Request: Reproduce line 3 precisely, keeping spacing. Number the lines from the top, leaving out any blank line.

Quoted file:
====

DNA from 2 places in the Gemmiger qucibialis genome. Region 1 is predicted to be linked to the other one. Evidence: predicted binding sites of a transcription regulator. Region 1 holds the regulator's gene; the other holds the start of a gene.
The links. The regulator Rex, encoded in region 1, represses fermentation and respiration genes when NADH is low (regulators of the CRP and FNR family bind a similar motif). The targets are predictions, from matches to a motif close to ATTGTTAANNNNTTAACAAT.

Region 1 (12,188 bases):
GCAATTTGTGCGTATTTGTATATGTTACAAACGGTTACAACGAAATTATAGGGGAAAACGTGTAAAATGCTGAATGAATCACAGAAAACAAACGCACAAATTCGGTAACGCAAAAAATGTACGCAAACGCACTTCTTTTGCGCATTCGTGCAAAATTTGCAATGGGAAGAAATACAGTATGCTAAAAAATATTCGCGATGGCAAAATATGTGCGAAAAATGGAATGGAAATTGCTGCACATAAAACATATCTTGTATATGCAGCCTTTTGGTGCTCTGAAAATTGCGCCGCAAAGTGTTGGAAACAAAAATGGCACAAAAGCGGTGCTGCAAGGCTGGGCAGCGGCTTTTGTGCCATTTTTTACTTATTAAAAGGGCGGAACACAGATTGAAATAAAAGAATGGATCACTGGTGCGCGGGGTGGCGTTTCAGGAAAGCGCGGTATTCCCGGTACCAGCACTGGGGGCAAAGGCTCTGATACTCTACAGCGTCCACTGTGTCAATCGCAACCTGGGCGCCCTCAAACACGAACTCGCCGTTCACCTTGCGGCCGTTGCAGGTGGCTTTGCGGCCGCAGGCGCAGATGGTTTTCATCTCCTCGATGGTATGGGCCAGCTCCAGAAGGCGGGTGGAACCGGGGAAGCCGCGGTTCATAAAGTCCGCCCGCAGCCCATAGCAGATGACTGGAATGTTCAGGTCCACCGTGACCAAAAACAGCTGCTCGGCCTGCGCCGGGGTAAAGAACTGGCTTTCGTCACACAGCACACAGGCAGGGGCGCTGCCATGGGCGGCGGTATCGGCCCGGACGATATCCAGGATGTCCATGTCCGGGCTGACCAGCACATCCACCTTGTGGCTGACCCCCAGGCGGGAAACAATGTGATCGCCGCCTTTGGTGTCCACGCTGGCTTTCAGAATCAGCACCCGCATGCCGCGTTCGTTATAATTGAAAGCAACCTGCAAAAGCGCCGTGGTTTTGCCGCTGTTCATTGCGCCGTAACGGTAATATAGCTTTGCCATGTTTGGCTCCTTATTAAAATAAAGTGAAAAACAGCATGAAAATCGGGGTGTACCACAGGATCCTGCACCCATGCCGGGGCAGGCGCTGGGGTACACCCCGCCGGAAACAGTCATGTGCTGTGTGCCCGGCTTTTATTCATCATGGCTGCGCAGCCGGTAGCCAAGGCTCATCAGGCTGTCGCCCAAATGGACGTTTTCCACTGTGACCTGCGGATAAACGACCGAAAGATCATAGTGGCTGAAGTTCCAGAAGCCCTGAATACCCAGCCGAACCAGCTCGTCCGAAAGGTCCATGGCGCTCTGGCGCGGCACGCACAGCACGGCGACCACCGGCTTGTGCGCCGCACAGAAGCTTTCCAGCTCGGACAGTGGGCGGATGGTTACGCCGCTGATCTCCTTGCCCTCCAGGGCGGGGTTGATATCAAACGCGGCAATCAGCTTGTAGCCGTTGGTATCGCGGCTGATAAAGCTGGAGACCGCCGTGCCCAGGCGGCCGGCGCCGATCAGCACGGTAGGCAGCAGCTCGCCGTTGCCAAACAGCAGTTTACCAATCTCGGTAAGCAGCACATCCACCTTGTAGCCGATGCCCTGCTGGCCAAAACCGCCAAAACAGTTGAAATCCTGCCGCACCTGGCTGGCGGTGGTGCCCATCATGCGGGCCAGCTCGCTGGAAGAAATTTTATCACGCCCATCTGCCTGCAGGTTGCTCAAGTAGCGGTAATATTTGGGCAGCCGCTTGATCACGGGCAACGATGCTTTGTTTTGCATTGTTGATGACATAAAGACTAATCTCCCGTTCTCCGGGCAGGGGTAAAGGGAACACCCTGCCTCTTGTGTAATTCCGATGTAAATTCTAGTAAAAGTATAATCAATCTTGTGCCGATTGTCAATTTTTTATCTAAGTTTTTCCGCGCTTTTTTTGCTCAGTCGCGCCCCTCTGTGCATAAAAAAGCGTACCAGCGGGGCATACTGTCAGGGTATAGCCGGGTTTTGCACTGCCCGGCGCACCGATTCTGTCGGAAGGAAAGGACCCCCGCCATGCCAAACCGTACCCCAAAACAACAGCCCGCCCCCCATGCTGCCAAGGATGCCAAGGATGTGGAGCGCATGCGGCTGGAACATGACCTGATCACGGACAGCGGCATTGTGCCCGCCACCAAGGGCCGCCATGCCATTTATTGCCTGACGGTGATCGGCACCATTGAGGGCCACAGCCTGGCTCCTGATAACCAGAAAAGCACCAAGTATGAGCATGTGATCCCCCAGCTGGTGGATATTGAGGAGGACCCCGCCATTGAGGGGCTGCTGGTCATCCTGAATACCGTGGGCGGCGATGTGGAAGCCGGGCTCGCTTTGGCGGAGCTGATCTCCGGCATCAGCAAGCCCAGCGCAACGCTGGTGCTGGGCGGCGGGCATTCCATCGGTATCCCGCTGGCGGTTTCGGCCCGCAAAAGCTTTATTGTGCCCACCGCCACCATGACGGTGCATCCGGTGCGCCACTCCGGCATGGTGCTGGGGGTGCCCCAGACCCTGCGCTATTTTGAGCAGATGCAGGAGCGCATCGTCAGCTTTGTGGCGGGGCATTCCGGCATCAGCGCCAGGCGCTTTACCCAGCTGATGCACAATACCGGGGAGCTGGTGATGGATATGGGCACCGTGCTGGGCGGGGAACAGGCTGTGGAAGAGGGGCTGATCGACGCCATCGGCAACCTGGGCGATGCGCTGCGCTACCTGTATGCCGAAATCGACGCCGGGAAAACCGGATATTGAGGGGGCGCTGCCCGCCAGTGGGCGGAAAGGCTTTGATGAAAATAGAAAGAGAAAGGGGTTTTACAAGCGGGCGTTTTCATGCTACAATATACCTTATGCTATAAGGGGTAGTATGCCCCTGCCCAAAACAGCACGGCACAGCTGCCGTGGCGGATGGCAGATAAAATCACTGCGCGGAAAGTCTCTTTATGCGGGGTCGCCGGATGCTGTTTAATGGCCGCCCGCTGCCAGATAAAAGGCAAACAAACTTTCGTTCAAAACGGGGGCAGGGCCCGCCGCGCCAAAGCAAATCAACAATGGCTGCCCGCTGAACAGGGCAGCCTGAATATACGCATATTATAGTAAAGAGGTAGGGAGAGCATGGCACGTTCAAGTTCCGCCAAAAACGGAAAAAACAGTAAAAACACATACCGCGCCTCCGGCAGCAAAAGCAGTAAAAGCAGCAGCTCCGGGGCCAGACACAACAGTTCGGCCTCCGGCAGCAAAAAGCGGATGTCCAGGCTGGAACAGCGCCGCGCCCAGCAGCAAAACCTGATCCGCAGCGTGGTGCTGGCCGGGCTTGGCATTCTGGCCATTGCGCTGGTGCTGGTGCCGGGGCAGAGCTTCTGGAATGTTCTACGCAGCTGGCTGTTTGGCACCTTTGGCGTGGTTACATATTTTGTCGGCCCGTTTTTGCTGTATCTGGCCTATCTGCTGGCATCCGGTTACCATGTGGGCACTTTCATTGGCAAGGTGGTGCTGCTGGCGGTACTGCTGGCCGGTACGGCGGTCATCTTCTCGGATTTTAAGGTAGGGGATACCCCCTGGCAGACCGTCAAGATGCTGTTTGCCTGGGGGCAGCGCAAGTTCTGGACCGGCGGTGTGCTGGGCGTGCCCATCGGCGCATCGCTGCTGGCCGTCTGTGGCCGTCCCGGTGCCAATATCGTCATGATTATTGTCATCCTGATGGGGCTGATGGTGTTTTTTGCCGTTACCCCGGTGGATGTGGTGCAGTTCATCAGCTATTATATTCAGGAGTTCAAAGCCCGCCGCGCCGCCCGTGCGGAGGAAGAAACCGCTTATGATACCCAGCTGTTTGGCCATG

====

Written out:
Region 1 (12,188 bases):